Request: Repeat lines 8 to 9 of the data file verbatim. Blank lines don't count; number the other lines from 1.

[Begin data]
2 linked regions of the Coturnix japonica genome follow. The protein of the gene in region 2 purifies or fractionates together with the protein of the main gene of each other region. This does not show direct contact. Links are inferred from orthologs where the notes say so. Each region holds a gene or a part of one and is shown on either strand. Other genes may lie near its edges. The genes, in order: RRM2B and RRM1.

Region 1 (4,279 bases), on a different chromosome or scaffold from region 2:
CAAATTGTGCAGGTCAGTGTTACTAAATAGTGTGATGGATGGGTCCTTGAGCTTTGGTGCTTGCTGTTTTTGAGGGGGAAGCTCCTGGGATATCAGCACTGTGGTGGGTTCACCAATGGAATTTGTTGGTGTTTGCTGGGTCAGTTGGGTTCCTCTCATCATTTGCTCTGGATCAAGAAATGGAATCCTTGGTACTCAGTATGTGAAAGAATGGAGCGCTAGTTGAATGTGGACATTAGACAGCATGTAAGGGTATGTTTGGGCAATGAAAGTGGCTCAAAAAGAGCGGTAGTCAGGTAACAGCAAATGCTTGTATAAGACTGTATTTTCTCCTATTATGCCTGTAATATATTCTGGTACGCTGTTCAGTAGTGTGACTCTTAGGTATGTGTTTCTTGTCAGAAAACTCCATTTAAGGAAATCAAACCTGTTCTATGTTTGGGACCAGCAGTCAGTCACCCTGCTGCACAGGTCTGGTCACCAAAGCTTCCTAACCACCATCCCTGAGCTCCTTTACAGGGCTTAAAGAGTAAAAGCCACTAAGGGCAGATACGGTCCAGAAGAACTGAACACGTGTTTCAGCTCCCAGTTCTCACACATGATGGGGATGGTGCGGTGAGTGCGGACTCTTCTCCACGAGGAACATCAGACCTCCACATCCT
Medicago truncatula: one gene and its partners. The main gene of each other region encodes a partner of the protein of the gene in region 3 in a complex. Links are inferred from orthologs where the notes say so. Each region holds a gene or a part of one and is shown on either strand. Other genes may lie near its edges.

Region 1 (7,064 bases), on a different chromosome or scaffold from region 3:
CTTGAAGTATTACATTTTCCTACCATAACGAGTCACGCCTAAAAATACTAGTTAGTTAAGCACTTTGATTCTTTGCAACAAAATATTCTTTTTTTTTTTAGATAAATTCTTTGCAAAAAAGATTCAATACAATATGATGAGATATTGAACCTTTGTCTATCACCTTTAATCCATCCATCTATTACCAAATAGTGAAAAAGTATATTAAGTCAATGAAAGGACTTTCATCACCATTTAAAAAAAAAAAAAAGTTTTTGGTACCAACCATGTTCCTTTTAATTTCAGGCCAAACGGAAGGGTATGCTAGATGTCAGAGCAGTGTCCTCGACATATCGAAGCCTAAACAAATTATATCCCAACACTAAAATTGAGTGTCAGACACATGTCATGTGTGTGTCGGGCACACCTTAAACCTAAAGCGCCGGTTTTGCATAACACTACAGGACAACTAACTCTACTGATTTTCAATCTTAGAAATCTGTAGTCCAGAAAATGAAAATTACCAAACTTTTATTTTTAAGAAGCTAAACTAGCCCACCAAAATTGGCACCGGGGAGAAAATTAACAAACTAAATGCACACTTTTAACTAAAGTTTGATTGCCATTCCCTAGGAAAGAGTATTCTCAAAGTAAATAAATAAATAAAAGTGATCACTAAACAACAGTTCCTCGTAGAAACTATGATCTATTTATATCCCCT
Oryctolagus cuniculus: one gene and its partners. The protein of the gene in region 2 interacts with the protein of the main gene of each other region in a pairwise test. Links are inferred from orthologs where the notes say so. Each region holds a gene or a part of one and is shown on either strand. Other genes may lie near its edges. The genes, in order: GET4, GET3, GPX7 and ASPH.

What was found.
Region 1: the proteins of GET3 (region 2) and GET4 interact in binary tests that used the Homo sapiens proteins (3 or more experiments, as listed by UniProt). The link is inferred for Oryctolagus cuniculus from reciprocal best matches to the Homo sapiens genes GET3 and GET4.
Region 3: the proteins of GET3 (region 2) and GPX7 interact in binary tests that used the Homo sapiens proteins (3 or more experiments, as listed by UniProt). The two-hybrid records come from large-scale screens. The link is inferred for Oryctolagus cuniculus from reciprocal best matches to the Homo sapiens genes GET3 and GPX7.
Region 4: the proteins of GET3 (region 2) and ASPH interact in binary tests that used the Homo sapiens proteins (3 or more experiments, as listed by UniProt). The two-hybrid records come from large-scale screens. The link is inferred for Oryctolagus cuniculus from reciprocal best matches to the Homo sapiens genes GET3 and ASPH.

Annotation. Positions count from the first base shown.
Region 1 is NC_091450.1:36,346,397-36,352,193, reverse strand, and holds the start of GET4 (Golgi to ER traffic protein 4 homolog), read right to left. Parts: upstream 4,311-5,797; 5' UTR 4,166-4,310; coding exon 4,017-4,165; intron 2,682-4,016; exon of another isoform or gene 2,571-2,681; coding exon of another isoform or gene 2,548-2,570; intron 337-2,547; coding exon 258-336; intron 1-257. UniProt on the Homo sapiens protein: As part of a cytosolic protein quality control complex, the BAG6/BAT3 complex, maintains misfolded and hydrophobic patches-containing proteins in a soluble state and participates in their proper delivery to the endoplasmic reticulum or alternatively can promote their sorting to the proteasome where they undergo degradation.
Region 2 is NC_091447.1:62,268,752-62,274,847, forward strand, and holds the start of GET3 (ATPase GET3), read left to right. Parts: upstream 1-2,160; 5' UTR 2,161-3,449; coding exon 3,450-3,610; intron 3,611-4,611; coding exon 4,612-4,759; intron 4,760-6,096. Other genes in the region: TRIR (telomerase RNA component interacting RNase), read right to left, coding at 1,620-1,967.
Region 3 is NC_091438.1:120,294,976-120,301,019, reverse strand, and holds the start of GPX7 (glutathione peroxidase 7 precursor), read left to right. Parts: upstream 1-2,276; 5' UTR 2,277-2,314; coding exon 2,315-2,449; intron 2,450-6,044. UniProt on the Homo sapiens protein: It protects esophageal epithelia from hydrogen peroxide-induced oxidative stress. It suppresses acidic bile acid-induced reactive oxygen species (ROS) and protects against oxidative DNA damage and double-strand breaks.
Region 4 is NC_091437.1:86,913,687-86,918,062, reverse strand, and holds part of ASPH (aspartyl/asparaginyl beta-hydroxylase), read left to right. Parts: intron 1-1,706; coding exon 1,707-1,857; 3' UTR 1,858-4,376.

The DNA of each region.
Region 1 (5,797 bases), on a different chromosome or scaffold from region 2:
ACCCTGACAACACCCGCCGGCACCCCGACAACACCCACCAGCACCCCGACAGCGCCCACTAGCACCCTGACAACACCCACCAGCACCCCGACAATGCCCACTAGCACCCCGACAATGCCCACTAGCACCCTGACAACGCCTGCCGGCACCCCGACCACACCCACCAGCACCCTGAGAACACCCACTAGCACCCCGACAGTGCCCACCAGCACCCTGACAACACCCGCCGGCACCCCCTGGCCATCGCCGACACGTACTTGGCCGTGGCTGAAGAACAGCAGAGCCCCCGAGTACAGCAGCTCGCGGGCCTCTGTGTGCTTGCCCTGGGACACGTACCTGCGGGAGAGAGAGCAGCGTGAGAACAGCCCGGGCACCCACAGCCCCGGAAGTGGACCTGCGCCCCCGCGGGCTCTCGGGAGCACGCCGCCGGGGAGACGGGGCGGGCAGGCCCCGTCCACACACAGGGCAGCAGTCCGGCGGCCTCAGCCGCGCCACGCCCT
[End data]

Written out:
What was found.
Region 1: the proteins of GET3 (region 2) and GET4 interact in binary tests that used the Homo sapiens proteins (3 or more experiments, as listed by UniProt). The link is inferred for Oryctolagus cuniculus from reciprocal best matches to the Homo sapiens genes GET3 and GET4.